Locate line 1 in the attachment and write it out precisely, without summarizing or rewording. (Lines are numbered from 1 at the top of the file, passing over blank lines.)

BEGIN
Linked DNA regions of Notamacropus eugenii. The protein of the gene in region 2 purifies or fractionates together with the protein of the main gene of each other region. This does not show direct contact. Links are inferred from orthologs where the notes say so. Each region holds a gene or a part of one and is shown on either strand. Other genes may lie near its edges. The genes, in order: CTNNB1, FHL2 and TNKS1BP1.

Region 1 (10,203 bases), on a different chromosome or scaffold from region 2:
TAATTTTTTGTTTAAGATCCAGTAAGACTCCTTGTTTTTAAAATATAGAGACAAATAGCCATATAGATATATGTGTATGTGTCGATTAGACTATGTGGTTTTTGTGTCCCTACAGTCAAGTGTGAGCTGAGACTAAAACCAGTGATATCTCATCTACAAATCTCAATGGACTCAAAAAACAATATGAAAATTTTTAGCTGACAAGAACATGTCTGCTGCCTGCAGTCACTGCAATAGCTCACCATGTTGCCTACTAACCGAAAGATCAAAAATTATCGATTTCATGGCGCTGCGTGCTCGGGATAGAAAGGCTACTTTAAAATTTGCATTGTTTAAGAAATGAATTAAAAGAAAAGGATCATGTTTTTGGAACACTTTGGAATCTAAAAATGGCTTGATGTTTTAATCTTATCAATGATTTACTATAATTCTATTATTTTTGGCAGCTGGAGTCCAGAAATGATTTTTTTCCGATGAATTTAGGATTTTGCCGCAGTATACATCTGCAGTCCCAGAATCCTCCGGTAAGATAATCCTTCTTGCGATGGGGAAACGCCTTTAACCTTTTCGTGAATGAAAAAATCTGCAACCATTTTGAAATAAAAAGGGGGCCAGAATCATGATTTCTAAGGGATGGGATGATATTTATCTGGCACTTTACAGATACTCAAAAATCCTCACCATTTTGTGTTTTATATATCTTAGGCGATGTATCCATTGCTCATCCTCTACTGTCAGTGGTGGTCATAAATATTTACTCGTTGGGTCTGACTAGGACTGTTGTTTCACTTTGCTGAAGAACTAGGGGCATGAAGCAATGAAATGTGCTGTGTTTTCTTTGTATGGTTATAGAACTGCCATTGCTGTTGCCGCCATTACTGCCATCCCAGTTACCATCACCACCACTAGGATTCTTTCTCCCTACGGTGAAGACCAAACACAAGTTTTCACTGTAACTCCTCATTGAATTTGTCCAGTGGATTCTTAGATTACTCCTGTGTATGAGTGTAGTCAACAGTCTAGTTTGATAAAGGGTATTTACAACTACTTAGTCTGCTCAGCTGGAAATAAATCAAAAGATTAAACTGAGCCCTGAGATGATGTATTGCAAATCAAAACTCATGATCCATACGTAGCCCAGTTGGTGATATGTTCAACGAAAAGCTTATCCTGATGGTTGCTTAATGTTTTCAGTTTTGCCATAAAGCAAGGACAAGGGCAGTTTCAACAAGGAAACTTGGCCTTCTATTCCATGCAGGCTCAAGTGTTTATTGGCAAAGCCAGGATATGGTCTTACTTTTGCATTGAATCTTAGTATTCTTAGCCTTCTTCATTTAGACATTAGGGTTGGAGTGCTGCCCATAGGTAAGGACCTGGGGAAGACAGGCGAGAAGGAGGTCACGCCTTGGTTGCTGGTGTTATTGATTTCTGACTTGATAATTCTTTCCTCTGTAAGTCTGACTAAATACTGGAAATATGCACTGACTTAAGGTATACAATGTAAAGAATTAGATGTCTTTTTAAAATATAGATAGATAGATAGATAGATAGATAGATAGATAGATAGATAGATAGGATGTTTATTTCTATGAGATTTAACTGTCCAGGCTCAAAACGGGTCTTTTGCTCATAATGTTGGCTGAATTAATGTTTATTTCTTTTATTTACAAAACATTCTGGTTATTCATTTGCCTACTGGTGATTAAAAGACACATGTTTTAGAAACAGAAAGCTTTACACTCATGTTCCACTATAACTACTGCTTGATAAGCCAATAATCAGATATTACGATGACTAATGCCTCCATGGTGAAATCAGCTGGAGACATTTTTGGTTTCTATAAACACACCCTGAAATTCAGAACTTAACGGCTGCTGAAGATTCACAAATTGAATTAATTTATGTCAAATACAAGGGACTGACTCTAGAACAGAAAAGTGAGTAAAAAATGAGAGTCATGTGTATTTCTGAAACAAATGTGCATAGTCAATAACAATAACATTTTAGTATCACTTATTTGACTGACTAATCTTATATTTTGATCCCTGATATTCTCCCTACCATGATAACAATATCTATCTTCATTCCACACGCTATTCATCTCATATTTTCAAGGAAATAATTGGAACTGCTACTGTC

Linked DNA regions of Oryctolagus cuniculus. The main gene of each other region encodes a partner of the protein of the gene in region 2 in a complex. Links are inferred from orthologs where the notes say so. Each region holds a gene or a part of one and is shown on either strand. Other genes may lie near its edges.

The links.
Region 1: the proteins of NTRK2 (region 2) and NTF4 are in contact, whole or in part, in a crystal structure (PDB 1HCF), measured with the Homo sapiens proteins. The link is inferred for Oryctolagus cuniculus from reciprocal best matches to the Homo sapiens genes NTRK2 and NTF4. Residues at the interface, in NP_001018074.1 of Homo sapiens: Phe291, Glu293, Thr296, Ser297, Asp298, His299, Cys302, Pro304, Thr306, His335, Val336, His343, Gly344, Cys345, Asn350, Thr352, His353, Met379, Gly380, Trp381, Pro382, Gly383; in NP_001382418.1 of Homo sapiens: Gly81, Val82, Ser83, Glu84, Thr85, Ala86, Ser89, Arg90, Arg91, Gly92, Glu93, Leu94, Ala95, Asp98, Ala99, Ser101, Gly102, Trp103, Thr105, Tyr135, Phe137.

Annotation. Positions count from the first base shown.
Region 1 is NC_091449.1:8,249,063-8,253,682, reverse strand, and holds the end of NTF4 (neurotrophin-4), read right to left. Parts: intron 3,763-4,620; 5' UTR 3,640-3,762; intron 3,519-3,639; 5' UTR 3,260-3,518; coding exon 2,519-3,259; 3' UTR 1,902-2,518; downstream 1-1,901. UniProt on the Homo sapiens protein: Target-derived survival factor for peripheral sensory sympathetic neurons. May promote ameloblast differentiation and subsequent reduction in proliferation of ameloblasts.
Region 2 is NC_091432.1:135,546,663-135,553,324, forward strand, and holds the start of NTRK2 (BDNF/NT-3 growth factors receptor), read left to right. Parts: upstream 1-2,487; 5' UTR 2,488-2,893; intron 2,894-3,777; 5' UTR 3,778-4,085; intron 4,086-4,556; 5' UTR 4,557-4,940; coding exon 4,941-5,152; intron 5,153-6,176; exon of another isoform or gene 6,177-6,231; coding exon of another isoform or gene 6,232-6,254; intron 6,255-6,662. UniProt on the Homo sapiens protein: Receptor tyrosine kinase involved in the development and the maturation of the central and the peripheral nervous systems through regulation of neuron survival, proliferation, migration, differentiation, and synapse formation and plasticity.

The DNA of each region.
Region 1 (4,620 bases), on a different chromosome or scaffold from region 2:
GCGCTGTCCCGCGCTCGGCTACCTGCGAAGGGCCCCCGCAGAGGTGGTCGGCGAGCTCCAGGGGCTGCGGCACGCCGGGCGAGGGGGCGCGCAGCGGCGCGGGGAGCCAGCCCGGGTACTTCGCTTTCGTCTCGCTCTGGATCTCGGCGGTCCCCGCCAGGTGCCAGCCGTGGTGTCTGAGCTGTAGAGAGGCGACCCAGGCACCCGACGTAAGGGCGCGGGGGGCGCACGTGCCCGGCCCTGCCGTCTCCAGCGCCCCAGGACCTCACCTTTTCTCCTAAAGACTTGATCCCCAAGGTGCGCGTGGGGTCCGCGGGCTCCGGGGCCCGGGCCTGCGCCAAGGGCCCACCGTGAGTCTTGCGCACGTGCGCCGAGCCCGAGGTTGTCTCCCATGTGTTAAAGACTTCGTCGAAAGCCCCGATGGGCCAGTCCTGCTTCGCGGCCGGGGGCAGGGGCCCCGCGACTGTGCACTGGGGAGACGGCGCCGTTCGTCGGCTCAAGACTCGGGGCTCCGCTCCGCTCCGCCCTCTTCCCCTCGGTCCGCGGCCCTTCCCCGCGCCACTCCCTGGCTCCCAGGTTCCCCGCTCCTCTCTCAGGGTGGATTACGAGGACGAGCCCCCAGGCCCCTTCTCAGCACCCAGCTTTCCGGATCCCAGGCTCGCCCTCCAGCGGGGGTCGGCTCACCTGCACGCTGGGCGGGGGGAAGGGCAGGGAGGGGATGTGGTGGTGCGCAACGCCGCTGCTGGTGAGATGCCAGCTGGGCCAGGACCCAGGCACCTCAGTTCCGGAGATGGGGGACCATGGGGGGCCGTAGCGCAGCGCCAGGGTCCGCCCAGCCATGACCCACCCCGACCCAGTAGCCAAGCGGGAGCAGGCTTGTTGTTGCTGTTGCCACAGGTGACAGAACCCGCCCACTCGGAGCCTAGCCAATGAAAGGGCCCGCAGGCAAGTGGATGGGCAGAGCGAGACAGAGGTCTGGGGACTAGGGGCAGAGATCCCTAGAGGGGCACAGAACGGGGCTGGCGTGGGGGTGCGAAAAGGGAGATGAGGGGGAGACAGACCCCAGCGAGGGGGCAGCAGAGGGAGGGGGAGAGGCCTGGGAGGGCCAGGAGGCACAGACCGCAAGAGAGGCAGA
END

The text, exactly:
Linked DNA regions of Notamacropus eugenii. The protein of the gene in region 2 purifies or fractionates together with the protein of the main gene of each other region. This does not show direct contact. Links are inferred from orthologs where the notes say so. Each region holds a gene or a part of one and is shown on either strand. Other genes may lie near its edges. The genes, in order: CTNNB1, FHL2 and TNKS1BP1.